J by Howard Jacobson, book review: Rambunctious prose takes dark, dystopian turn

 
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The Independent Culture

In 2008, Howard Jacobson declared his aspiration to write a novel without any word containing the letter "j". It was Jacobson's jokey instruction to avoid any hint of Jewishness in his then-new novel, The Act of Love. He was serious enough to crack a second joke. Jacobson's surname would scupper the plan before readers even reached the title page.

Three books and one Man Booker victory later (for The Finkler Question) and Jacobson has revisited the challenge, albeit from a different angle. J, his 13th novel, is juiced on j-words – J-High, perhaps, not J-Low. Many are Jacobson to a tee: "joke", "jest", "jeer". But true to that first intention, the missing Js include Jew, Jewish and Judaism. These absences resonate in that typically witty title. Hebrew has no letter "J". Even its nearest approximation, Yodh, cannot be uttered in the tetragrammaton inscribing the name of God: "YHWH".

Jacobson has contrived to write a novel about Jewishness that smuggles Jewishness under our very noses. The first "J" is "Junior": Sammy Davis Junior. When our hero, Kevern "Coco" Cohen, wonders who he is, his father's response is only inferred but nevertheless unequivocal: "If anybody asks, you haven't heard of him. You understand?"

To begin with, neither Kevern nor the reader does understand the ramifications of Sammy's offence. Rather than the raging, poignant novel J will become, we are faced with an unlikely, wonky and somewhat tentative love story between two loners: hirsute Ailinn and the older, sadder Kevern. Both are artists living in the rural town of Port Reuben. Both enjoy problematic relationships with their families.

The opening is enjoyable but frequently mystifying, as Jacobson swerves between subjects, characters and genres: fables, romance, murder story. A meditation on jazz's unpopularity sounds helpfully self-referential: "People wanted to be sure, when a tune began, exactly where it was going to end. Wit, the same. Its unpredictability unsettled people's nerves. And jazz was wit expressed musically."

In one sense, this unpredictability is simply Jacobson being Jacobsonian, following his digressive comic muse wherever it leads him. But there are elegantly arcane purposes here too. His bravura, declarative prose leads us down a garden path, distracting us from what is unsaid, what is not present, what has disappeared. Hints gradually appear as the novel reveals itself as a dystopian vision of near-future near-apocalypse.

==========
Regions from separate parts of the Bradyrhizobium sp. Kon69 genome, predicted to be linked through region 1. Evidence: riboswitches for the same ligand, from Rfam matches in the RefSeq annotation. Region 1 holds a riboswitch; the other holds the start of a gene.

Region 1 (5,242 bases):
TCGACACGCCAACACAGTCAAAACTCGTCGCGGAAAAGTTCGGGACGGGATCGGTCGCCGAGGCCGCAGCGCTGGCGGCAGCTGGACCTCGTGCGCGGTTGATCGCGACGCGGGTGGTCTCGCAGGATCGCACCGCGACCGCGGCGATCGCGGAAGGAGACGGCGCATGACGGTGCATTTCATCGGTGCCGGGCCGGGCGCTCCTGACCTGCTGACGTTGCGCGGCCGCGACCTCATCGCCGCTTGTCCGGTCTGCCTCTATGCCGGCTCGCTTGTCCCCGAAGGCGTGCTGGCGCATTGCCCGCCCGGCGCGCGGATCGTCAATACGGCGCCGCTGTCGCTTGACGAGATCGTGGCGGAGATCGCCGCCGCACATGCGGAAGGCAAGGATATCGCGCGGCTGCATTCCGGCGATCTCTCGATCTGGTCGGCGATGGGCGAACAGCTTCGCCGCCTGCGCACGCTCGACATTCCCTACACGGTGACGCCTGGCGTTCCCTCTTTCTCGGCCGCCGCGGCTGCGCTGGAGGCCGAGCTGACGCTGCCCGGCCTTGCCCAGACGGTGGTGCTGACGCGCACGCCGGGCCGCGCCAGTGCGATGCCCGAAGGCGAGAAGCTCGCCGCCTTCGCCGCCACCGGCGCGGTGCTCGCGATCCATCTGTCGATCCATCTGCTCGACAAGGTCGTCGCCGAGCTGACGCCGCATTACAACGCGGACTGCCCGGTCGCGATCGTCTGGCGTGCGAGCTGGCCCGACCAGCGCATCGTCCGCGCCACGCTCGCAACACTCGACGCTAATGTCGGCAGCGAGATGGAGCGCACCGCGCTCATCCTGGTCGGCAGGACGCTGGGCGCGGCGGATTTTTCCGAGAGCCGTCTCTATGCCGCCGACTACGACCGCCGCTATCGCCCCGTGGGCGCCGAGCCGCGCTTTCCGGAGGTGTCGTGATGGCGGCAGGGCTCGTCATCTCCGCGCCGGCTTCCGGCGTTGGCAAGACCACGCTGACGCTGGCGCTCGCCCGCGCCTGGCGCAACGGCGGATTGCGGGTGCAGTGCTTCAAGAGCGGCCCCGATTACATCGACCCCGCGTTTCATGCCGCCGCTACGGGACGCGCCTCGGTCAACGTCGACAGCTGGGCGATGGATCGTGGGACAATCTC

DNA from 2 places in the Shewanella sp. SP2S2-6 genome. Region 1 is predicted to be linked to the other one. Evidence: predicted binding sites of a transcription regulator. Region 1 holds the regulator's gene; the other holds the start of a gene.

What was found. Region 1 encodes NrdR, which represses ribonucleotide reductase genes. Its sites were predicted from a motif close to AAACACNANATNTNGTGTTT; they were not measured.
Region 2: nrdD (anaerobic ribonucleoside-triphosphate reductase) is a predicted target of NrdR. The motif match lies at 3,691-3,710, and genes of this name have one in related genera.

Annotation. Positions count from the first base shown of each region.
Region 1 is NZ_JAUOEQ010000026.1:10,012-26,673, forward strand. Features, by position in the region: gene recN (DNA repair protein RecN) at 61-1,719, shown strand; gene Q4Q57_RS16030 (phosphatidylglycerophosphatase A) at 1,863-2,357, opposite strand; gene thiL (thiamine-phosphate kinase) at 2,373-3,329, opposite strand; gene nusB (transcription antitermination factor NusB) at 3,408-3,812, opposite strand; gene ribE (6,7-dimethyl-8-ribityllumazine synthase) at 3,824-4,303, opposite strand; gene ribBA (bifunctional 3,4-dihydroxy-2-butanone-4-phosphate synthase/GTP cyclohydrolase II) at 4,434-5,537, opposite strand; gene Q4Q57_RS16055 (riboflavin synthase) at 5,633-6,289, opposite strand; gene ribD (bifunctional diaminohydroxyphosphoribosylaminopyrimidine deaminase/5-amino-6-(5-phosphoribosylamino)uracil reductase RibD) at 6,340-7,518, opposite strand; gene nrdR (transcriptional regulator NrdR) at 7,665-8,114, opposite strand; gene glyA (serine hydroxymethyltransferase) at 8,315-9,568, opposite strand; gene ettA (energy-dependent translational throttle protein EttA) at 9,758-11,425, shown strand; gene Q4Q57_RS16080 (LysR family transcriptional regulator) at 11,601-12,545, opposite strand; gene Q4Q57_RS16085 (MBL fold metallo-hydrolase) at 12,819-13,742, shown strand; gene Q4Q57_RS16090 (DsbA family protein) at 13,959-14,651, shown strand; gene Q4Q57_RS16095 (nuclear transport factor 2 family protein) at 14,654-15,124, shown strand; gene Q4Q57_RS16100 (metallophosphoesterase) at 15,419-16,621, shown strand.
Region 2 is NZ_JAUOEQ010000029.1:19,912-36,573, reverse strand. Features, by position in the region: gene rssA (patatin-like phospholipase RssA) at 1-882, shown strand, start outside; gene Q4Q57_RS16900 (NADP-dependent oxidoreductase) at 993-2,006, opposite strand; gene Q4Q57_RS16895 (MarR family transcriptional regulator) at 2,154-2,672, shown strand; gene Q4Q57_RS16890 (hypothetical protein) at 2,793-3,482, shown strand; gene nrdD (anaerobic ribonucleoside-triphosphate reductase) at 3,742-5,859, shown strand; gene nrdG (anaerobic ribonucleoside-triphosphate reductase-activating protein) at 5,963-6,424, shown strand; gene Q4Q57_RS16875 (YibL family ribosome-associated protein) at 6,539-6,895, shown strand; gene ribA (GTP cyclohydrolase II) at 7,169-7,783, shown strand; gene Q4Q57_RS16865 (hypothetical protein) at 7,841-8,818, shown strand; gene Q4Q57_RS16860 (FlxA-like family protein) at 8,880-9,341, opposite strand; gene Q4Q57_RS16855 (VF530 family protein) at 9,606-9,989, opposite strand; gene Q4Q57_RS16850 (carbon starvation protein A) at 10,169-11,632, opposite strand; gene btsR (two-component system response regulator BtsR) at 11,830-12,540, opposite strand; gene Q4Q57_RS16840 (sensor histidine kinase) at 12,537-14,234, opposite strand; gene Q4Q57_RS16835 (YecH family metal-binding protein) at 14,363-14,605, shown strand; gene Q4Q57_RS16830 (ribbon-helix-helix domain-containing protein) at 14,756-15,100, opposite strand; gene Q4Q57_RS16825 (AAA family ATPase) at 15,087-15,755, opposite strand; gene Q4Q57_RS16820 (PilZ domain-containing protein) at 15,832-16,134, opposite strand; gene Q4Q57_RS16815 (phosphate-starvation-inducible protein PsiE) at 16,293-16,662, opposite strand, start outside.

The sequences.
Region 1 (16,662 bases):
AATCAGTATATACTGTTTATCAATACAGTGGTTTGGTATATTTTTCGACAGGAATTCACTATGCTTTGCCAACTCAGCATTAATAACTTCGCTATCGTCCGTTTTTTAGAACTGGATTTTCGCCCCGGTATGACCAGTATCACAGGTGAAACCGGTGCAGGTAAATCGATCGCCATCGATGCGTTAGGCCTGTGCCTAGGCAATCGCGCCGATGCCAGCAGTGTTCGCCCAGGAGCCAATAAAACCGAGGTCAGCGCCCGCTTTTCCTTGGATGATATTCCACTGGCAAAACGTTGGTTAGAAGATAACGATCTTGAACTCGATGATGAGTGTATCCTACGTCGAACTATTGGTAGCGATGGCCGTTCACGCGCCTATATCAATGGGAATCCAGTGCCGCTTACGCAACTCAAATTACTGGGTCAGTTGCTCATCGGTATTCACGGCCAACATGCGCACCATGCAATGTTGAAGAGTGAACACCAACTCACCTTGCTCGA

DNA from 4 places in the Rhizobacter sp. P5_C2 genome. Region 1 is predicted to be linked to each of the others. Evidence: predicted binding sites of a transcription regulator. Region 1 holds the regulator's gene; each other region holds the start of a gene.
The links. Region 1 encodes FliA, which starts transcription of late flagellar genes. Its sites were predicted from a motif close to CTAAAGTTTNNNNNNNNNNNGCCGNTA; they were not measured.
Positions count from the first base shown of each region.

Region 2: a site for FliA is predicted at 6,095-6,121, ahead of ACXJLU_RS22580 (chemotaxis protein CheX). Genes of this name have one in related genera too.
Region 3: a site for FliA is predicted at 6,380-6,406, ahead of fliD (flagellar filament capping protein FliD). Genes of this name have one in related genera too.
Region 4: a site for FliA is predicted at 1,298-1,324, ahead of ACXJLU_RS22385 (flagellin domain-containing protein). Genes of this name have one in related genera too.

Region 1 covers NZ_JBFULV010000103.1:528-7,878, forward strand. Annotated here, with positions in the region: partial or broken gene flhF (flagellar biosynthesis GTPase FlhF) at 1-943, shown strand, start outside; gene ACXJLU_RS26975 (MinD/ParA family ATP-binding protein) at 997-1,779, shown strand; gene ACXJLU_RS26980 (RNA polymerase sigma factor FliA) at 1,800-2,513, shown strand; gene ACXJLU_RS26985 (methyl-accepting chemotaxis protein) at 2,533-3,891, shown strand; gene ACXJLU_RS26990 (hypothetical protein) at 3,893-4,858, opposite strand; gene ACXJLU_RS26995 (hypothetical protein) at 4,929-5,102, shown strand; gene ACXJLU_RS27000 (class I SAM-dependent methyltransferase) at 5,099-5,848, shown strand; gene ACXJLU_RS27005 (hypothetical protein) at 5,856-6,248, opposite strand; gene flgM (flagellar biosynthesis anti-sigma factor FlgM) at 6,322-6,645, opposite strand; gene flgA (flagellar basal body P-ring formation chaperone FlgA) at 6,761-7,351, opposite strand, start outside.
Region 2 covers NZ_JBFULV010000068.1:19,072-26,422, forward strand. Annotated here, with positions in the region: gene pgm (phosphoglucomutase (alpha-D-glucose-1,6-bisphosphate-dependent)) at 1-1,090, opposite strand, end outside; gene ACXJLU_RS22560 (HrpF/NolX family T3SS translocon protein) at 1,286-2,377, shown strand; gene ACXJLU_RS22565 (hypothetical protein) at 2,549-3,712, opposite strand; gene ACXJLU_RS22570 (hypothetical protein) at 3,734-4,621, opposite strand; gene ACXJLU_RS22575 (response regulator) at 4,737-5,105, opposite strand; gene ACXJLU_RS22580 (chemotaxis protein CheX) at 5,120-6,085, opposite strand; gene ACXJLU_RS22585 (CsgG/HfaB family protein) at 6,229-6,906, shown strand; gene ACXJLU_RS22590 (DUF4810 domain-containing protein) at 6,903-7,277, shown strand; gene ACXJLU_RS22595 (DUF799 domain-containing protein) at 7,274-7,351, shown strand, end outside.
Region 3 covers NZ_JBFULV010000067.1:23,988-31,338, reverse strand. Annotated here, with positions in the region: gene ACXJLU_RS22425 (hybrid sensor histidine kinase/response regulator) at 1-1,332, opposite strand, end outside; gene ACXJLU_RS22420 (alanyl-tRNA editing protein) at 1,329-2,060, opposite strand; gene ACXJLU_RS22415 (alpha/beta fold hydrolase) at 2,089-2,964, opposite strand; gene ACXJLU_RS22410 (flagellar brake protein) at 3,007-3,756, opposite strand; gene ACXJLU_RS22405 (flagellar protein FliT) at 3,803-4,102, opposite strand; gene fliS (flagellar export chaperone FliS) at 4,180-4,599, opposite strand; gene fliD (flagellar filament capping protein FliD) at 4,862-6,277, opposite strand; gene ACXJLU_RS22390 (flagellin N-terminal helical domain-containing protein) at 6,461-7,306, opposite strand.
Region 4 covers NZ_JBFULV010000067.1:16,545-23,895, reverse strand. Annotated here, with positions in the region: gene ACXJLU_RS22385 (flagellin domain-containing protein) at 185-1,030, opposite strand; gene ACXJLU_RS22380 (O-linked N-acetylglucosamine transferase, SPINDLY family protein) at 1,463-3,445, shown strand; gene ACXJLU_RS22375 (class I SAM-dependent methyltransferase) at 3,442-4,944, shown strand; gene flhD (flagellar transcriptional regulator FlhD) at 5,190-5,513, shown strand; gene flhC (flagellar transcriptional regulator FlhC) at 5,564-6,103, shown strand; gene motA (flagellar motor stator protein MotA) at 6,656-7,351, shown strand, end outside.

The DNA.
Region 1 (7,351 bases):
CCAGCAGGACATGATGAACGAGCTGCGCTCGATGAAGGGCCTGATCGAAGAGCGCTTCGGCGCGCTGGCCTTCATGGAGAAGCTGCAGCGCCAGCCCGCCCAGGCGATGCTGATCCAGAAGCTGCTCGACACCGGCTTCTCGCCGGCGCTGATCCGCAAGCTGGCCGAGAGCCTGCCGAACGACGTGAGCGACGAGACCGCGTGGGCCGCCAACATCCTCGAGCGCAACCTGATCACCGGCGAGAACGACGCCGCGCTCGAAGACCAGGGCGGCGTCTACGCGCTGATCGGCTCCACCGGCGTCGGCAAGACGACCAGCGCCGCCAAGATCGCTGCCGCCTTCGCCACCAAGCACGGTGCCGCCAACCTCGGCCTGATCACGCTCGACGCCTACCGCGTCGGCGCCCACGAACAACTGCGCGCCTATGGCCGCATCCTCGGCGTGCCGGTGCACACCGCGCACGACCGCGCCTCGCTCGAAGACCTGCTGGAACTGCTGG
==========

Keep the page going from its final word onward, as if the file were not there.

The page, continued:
The speculative high concept is a cataclysmic holocaust that is vaguely expressed in an obscene whisper: "WHAT HAPPENED, IF IT HAPPENED". Genocide is not only accompanied by denial from the start but expresses itself in the most passive of terms: these crimes "happened" (if they happened) rather than being committed.

The world that remains may not be the best of all possible worlds, but most of its inhabitants believe it is at least better. J offers a nightmarish vision of a society forgiving its trespasses in diluted language: formalised, but far from heartfelt apologies; people choosing new, often Hebraic names in the belief that they are all now one happy family.

Port Reuben's inhabitants are alienated from their past, divorced from their cultural identity and complacent in their relationship with the present. Jacobson constructs an anti-Semitic society convinced that anti-Semitism has been utterly redacted. A pompous painter and philosopher with the wonderful name of Edward Everett Phineas Zermansky blithely spews hate speech drawn from Celine's "Trifles for a Massacre" without a moment's pause.

J provocatively and possibly satirically locates hatred and difference at the heart of the human condition. It is a 21st century version of Blake's slippery assertion: "Without Contraries is no progression… Love and Hate are necessary to Human existence." But there is no acceptance only anger: for victims blamed for their persecution, for the persecution itself, and the survivors left to wrestle with the consequences of subjection.

Longlisted for 2014's Man Booker prize, J is a snarling, effervescent and ambitious philosophical work of fiction that poses unsettling questions about our sense of history, and our self-satisfied orthodoxies. Jacobson's triumph is to craft a novel that is poignant as well as troubling from the debris. "We are the poorer by what we took away," a character notes elegiacally. Thanks to J, we are, if only for a brief time at least, richer too.

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